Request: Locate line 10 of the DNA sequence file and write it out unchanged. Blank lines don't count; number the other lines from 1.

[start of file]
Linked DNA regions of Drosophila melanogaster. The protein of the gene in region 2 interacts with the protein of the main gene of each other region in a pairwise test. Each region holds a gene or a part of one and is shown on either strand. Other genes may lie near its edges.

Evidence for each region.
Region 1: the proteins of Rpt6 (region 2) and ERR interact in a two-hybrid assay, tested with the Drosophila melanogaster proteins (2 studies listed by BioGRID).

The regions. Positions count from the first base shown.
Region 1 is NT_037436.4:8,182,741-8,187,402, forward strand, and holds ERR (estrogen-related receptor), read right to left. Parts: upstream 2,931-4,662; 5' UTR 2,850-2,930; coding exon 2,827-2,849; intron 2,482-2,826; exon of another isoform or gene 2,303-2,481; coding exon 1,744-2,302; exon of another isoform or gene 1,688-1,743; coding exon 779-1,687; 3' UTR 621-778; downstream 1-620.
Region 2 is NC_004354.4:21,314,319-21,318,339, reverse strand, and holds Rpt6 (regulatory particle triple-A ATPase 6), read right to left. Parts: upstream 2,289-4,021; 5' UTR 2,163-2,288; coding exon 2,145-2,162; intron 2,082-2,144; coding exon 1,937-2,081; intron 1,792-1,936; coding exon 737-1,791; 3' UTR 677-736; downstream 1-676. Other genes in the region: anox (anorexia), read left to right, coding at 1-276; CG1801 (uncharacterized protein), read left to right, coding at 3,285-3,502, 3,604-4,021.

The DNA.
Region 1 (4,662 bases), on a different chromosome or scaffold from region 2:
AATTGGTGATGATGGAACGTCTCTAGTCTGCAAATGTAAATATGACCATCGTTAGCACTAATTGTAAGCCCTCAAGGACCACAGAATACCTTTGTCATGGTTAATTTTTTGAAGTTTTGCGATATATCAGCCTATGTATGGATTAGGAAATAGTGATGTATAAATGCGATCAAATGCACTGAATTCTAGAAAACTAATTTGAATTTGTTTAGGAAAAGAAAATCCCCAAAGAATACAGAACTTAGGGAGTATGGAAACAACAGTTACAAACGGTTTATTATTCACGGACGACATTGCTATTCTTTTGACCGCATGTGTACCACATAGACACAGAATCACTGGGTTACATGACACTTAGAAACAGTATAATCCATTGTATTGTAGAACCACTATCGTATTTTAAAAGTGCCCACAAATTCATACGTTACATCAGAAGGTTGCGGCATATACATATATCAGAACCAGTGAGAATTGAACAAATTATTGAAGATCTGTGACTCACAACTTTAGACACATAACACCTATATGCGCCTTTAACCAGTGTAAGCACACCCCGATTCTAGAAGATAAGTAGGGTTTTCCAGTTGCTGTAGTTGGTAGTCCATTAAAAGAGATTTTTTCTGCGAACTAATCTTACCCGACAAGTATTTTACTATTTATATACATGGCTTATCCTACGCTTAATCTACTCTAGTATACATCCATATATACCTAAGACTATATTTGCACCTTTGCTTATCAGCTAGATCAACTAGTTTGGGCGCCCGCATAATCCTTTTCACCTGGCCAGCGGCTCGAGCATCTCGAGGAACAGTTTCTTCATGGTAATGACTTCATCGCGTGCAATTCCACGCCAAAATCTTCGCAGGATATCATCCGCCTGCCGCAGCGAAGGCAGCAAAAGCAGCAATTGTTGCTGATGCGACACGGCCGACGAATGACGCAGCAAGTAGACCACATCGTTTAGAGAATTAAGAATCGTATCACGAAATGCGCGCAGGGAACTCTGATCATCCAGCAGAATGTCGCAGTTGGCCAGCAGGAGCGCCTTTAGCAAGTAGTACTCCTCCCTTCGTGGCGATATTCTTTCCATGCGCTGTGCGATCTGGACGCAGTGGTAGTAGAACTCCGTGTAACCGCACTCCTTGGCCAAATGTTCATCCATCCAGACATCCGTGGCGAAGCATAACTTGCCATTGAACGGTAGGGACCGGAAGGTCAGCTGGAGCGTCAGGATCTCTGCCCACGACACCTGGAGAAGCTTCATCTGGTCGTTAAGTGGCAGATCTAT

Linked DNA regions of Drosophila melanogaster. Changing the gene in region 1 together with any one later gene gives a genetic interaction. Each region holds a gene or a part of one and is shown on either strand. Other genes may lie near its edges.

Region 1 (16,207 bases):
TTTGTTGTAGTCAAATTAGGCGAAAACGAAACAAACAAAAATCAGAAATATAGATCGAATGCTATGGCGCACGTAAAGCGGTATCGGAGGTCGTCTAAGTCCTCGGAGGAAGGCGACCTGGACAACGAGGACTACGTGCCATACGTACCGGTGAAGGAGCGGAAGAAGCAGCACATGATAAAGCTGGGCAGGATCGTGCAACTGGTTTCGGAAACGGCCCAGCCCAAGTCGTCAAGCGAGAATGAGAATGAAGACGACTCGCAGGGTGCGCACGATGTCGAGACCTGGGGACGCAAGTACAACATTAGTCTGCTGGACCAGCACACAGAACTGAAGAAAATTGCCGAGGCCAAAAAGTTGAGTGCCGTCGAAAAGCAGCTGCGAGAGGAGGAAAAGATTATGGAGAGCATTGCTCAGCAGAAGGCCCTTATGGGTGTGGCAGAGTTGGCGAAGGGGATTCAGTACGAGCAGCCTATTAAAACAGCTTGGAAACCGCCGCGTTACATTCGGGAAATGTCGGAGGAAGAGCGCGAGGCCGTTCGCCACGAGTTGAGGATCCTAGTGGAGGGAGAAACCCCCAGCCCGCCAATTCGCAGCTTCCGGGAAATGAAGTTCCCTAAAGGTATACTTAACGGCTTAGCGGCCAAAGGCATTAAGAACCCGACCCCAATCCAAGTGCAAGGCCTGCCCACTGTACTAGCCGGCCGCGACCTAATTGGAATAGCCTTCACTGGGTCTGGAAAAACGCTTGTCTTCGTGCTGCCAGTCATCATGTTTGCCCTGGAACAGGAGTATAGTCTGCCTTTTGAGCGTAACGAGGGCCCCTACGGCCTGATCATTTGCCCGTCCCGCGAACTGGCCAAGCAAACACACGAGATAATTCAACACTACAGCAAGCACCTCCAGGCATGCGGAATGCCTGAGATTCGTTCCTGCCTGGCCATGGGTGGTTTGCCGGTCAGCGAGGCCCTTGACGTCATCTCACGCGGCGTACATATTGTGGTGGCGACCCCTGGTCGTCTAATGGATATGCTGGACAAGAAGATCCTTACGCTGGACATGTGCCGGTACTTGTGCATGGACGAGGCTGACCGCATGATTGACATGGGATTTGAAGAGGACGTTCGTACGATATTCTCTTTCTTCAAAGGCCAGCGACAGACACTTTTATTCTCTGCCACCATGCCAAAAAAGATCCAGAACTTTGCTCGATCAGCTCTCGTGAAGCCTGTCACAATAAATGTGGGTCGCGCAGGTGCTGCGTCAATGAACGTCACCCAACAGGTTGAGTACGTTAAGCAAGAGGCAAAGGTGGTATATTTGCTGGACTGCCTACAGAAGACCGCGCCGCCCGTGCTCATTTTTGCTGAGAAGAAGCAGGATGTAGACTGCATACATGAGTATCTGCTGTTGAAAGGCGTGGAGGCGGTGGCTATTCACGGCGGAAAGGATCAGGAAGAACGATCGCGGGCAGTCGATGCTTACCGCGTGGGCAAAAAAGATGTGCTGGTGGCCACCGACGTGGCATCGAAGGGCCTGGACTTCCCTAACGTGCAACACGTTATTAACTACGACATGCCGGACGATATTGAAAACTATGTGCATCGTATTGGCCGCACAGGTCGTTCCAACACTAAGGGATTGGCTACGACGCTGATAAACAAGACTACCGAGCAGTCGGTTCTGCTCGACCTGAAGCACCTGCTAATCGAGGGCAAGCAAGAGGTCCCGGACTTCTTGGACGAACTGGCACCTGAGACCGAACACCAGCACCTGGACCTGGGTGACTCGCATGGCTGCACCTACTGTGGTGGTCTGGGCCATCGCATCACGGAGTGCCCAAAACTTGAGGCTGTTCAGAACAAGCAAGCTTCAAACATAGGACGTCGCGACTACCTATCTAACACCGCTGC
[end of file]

Linked DNA regions of Drosophila melanogaster. Changing the gene in region 1 together with any one later gene gives a genetic interaction. Each region holds a gene or a part of one and is shown on either strand. Other genes may lie near its edges.